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Re: st: k-sample tests for differences in proportions

From   Joseph Coveney <>
To   Statalist <>
Subject   Re: st: k-sample tests for differences in proportions
Date   Wed, 05 Nov 2003 22:37:25 +0900

Karen Robson wrote:


Thanks for your replies. 

What I am trying to calculate is if the mean of a dummy 
variable is different across the categories of a separate 
categorical variable. So if the mean of a dummy variable 
(e.g. let's say 1=has university degree, 0=does not have 
university degree) is significantly different across a 
nominal variable like religious affiliation which has five 
possible values. If I had just two categories in the 
religious affiliation variable, I could just prtest 
university, by(religion). Since I have multiple categories, 
however, this becomes impossible. 

If my DV was continuous, I could do an anova and with 
post-hoc estimations figure out where the significant 
differences between categories were. However, because my DV 
is not continuous, I have been told an anova here is not 
appropriate, hence my confusion. Perhaps I am just being 

I would really appreciate your opinion now that I have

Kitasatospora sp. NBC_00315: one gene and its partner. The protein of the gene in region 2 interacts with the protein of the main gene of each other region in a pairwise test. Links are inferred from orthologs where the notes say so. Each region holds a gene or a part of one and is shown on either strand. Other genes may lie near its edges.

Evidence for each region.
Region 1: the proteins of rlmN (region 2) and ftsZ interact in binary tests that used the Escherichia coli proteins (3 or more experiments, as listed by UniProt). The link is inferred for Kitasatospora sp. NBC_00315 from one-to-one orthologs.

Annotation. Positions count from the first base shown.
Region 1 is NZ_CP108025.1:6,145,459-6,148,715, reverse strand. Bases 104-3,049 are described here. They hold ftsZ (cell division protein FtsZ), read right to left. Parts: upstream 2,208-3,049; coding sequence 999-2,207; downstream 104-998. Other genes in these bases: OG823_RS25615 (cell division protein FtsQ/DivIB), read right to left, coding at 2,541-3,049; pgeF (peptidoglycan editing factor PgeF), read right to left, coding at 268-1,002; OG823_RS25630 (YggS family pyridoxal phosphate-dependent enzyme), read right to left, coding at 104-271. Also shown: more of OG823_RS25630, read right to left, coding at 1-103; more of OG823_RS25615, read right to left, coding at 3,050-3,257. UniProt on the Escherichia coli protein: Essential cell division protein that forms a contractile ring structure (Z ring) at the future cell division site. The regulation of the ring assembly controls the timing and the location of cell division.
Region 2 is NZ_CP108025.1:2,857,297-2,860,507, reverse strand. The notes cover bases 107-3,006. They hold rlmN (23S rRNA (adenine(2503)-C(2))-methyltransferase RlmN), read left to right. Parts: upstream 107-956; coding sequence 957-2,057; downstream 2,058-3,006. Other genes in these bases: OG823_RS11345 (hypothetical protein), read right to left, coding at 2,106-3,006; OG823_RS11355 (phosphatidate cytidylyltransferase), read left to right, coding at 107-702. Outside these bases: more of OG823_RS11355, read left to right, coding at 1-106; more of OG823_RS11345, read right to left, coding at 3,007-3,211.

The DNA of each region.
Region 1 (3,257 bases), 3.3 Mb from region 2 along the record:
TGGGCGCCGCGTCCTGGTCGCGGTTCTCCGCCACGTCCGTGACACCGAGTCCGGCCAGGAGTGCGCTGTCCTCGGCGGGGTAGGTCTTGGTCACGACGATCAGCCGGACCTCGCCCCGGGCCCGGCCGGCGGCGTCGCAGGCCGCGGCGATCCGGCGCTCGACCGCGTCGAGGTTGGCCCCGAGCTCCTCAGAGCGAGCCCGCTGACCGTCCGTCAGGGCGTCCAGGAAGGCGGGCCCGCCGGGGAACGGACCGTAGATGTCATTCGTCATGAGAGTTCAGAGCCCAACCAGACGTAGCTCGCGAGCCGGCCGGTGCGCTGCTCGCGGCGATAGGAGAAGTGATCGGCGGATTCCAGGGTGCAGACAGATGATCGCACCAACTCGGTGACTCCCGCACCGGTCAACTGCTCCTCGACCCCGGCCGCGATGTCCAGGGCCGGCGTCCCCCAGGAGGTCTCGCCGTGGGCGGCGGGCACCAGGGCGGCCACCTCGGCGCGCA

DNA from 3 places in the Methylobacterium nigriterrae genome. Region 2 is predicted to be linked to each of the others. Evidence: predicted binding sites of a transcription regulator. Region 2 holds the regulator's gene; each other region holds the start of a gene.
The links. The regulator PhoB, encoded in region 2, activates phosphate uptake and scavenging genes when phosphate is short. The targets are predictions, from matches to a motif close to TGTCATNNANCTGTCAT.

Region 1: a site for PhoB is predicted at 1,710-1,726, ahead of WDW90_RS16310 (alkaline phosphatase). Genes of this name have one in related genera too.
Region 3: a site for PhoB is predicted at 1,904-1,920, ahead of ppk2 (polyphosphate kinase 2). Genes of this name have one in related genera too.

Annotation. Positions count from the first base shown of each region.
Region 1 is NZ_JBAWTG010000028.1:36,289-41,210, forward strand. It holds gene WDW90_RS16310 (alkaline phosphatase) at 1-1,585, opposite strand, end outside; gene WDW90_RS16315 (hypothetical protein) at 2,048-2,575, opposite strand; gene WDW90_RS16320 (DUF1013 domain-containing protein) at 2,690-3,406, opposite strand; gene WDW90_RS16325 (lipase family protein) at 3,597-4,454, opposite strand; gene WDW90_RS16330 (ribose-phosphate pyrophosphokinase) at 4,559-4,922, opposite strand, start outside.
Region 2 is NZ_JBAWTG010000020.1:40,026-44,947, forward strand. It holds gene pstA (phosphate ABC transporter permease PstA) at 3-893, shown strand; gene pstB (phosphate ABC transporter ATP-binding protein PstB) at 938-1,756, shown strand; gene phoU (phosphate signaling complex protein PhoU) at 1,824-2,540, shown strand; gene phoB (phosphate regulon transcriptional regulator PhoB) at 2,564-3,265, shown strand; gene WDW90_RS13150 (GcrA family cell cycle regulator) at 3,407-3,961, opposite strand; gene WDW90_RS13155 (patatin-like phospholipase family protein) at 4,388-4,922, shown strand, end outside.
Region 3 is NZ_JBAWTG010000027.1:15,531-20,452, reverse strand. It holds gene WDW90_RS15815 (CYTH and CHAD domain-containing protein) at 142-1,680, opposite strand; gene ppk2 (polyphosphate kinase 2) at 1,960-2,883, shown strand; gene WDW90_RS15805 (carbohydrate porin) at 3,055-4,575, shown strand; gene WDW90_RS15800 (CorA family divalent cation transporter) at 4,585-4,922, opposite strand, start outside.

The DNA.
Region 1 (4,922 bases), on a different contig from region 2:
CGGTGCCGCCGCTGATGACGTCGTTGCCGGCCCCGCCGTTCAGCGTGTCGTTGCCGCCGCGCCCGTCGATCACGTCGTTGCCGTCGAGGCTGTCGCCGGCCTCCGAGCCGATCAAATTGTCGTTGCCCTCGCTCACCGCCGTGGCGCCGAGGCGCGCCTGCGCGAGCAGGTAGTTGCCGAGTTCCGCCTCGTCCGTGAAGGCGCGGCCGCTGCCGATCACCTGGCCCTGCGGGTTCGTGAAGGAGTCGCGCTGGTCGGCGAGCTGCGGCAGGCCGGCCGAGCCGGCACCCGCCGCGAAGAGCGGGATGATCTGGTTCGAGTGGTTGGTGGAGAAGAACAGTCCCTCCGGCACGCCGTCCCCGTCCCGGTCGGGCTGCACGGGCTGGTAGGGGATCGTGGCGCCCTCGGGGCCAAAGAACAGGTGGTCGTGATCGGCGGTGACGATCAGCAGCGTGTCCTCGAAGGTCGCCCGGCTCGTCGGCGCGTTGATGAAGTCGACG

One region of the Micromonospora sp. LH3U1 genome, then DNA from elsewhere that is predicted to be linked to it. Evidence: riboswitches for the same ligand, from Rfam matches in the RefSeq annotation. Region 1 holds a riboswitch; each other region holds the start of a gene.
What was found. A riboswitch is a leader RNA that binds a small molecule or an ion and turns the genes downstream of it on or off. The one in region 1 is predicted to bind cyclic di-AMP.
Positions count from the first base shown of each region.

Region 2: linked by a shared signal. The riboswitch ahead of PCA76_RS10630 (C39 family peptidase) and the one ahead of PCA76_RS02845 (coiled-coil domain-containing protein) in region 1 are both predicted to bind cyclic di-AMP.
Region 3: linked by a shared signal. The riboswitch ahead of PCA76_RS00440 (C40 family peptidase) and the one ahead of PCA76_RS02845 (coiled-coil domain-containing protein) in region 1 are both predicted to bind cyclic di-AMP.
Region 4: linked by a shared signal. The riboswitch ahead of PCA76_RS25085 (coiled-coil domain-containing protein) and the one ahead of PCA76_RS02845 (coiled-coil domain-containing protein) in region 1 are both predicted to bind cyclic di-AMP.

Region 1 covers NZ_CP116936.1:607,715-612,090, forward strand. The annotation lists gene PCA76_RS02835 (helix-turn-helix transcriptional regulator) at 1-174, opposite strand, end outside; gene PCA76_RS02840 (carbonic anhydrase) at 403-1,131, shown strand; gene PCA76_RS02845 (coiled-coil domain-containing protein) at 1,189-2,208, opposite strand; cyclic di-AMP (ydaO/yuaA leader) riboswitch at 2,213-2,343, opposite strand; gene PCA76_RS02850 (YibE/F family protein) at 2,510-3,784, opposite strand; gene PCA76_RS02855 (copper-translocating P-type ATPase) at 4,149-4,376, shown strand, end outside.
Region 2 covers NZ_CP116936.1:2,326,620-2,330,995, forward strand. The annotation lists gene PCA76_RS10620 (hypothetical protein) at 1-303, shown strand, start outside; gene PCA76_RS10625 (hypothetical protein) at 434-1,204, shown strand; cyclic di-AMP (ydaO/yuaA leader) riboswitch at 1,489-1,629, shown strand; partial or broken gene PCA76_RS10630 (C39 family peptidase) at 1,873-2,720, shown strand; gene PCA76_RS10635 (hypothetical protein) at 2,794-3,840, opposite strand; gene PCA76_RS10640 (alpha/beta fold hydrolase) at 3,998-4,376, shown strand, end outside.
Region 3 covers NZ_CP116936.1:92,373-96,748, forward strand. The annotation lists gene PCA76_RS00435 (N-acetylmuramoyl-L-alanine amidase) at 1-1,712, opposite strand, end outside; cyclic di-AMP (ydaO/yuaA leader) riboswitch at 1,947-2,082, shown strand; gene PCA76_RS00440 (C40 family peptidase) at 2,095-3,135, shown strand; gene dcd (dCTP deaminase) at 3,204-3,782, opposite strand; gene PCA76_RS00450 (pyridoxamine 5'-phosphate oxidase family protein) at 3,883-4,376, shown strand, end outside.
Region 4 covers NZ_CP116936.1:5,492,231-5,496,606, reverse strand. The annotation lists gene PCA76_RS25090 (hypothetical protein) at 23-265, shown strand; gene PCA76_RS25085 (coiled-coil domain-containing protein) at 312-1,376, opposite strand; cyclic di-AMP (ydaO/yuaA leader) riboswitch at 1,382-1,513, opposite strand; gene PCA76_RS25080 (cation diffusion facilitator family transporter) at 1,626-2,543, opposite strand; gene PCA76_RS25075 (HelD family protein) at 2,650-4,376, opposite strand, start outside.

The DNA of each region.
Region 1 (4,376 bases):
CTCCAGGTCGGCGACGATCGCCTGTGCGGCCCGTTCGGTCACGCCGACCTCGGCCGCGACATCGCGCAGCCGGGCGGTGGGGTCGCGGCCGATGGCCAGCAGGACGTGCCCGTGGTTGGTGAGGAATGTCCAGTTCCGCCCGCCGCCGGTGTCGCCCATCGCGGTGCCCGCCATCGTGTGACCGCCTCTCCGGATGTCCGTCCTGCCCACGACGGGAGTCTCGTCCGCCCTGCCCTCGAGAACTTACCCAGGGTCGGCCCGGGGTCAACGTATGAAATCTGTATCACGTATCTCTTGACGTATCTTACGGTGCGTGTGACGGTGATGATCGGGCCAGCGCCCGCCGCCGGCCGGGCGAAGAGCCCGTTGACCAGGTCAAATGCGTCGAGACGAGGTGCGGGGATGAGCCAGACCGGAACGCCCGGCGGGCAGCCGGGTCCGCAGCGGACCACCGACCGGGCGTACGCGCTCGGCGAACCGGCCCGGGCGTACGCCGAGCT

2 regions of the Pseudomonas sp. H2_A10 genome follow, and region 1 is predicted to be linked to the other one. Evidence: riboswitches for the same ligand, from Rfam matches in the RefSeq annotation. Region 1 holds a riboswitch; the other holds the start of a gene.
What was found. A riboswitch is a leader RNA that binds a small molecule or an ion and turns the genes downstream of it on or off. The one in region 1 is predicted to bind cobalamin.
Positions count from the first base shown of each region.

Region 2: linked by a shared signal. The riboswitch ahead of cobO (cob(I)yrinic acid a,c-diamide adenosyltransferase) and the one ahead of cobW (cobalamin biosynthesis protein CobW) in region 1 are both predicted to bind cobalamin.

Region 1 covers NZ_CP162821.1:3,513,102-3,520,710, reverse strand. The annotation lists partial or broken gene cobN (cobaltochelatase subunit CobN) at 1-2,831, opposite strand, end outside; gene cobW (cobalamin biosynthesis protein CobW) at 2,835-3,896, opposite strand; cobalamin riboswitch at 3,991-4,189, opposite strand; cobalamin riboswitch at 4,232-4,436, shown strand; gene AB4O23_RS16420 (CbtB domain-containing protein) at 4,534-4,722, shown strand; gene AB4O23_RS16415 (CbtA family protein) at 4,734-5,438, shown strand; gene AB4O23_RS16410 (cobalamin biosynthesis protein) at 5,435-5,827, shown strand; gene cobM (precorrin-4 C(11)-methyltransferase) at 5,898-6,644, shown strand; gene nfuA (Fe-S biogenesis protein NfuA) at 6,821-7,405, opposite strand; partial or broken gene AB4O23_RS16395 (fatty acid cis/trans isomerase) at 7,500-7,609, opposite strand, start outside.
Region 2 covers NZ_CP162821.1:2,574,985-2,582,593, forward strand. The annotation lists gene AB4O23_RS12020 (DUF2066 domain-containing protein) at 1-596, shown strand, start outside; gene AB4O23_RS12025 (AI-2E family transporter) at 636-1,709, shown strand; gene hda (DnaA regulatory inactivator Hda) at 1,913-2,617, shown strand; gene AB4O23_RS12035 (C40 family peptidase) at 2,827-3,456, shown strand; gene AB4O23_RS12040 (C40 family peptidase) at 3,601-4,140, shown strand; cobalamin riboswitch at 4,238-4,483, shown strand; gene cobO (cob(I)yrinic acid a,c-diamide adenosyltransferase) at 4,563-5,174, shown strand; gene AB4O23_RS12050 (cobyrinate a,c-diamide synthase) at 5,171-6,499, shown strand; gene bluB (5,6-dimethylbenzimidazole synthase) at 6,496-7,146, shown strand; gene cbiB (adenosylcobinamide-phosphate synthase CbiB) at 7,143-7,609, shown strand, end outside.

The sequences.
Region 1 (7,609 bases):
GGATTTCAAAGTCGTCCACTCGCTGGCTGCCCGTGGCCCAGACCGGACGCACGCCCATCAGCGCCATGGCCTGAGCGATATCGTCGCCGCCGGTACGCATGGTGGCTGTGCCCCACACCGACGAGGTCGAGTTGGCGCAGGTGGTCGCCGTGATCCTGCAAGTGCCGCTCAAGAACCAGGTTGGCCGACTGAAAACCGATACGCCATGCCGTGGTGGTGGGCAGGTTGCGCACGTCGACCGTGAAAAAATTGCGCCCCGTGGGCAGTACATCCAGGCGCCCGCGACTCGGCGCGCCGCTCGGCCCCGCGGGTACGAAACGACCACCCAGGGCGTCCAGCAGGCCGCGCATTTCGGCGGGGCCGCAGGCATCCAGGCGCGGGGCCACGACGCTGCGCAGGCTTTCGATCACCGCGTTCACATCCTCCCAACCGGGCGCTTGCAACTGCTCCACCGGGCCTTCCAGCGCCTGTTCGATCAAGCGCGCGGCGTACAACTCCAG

fully explained myself!


How about -glm-?  See the do-file below for how.  The example is artificial, 
but it shows how to use -glm- followed by -test- to do exactly what you want.  
If you want to adjust for multiple comparisons, Stata can do that, too.  -help 
test-  Also, just as an aside, consider performing logistic regression 
(examining odds ratios, using link(logit)) in lieu of testing differences in 

Joseph Coveney


set obs 300
set seed 20031105
generate byte degreed = uniform() > 0.25
* degreed = 1 for has college degree and 0 for doesn't
generate byte religion = mod(_n, 5) + 1
* religion = 1 for first religion, 2 for second, and so on
* Here we go:

xi: glm degree i.religion, family(binomial) link(identity) nolog
test _Ireligion_2 = _Ireligion_3
test _Ireligion_2 = _Ireligion_4
* . . . and so on


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